Owing money to the Internal Revenue Service (IRS) can be scary. This agency has a lot of power, and depending on how much you owe, the IRS may garnish your wages, seize your assets, or take your passport. Luckily, in some situations, you may be able to reduce your debt and pay less than you owe.
Owe the IRS more than you can afford to repay? Then, check out these tips for reducing your debt.
1. Request Penalty Abatement
When you owe money to the IRS, the agency adds fees and interest to the amount you owe. As a result, your bill is likely to be a lot more than your original tax liability. Luckily, the IRS has several penalty abatement programs. In particular, if you have never had IRS debt before, you may be able to get your interest and penalties erased. The agency will never take this step automatically. You need to reach out and request penalty abatement.
2. If Relevant, Ask for Spousal Relief
Generally, when a couple files their tax return as married filing jointly, they are jointly responsible for the debt. However, if you did not know what your spouse was doing with the return, you may be able to get some of your debt forgiven. This is referred to as innocent spouse relief, and it can be hard to obtain. But if you are in this type of situation, you should contact the agency and explain what happened.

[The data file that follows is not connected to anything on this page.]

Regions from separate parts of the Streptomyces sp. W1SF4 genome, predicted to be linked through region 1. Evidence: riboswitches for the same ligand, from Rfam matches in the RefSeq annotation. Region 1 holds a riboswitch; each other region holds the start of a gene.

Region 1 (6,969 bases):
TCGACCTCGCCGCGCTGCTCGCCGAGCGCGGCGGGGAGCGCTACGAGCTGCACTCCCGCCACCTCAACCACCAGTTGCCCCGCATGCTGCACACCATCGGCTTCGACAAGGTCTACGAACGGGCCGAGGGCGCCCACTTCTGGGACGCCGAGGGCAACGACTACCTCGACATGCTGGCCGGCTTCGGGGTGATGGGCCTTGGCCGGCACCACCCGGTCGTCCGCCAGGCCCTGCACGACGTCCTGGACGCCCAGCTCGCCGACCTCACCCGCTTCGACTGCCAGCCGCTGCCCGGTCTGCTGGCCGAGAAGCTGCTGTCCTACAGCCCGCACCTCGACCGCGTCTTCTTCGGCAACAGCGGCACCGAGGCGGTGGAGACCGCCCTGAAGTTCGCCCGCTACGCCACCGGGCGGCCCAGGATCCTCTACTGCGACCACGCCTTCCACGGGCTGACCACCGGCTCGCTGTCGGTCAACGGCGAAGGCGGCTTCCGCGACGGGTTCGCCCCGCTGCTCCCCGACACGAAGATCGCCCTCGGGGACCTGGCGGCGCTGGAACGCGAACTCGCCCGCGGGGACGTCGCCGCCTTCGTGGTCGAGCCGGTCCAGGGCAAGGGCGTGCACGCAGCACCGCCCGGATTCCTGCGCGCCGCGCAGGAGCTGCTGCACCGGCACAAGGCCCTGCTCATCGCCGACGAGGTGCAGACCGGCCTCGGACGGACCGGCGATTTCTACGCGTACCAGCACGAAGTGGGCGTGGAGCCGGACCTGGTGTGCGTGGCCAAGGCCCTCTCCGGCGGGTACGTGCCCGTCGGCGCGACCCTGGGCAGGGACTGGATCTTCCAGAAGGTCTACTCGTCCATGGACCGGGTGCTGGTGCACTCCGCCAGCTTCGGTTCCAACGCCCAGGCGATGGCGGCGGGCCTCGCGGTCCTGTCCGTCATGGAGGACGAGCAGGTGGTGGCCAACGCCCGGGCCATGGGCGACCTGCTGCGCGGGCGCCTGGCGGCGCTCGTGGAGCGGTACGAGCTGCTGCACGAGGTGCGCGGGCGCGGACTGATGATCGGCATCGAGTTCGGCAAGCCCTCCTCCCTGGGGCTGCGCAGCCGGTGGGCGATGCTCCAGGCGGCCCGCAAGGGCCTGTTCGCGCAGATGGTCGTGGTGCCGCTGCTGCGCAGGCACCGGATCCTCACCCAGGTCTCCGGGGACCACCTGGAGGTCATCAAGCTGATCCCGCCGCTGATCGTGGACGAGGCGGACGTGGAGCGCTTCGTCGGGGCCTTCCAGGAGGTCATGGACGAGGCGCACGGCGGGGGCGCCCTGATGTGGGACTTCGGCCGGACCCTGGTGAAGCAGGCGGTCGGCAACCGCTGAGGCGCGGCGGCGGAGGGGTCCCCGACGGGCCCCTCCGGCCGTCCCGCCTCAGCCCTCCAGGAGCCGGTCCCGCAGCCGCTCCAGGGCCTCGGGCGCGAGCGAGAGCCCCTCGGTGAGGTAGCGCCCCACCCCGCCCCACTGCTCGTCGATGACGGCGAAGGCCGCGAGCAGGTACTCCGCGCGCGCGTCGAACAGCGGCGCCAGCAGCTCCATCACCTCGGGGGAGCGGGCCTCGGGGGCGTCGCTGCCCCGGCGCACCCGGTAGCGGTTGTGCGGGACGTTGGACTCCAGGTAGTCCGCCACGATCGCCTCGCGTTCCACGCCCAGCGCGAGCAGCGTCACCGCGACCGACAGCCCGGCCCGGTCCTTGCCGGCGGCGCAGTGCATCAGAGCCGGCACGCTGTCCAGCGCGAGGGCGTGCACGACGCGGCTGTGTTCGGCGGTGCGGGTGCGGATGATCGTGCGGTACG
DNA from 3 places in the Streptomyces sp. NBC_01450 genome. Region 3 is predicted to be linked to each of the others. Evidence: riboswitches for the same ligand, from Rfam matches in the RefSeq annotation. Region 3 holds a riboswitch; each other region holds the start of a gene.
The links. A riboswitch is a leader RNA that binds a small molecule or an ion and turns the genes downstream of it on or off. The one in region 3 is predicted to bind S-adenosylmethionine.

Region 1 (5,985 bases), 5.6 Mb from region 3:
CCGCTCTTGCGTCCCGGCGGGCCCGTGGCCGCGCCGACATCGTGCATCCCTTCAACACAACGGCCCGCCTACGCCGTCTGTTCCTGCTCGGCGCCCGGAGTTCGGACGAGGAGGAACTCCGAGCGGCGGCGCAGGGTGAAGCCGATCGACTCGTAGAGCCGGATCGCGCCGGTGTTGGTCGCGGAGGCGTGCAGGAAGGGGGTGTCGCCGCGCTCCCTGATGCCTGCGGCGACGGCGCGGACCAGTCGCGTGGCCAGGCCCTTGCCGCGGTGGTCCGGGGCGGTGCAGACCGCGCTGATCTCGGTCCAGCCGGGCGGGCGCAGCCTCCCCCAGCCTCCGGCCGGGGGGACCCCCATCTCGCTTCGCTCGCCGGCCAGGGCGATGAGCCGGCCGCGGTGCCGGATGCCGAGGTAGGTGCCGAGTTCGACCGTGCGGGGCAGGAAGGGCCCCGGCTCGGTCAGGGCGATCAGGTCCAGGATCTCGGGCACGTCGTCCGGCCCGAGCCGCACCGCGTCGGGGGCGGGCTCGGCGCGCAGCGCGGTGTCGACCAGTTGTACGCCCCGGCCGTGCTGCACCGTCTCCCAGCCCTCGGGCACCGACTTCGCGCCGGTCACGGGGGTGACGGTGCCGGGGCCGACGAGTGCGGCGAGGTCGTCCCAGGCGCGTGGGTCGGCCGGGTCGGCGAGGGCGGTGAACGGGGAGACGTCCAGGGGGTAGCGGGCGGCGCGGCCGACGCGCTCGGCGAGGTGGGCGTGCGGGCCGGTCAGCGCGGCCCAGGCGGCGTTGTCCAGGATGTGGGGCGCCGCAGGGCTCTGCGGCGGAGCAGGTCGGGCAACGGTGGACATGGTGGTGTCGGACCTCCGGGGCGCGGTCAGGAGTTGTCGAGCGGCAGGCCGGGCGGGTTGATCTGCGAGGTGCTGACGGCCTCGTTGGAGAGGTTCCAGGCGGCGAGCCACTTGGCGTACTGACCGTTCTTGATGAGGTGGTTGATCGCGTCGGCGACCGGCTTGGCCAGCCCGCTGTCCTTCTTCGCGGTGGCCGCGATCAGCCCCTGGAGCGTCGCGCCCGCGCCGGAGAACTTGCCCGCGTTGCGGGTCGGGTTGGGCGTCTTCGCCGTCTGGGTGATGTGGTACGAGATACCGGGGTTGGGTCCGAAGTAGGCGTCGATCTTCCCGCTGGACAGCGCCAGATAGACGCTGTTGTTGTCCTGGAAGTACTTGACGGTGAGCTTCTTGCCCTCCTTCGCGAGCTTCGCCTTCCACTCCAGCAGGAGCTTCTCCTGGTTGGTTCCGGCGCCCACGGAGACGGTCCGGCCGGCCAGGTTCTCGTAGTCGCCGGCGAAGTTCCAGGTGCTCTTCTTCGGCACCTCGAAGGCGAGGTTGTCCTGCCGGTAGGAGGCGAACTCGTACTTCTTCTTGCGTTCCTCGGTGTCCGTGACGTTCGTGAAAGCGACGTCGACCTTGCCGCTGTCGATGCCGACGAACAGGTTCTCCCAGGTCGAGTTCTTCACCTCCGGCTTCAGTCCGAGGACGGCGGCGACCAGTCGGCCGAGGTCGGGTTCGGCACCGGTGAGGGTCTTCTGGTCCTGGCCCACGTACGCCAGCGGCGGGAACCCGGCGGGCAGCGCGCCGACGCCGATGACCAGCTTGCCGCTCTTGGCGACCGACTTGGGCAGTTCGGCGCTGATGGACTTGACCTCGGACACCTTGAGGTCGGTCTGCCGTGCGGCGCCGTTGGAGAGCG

3. Look Into an Offer in Compromise
An offer in compromise is when the IRS agrees to settle your debt for less than you owe. This can be the most effective way to reduce your tax debt, but to qualify, you must meet strict criteria. Namely, you need to prove to the IRS that you cannot afford to pay your debt and to do so, you need to provide very detailed financial statements.
4. Amend Old Tax Returns
If your tax debt is due to an incorrect tax liability, you may want to look into amending old tax returns. Amending simply means making changes to a return that has already been filed. For instance, if you forgot to claim deductions for your business or if you didn't request a credit for child care expenses, you can amend your return to reflect these issues. You have three years from the due date to amend your returns or two years from the date you paid your taxes. For instance, if your 2016 return was due on April 15, 2017, you have until April 15, 2020, to amend this return.
5. Contact a Tax Debt Resolution Company
Dealing with tax debt can be tricky. Consider getting help from a tax resolution company. They can help you find the best options for your situation.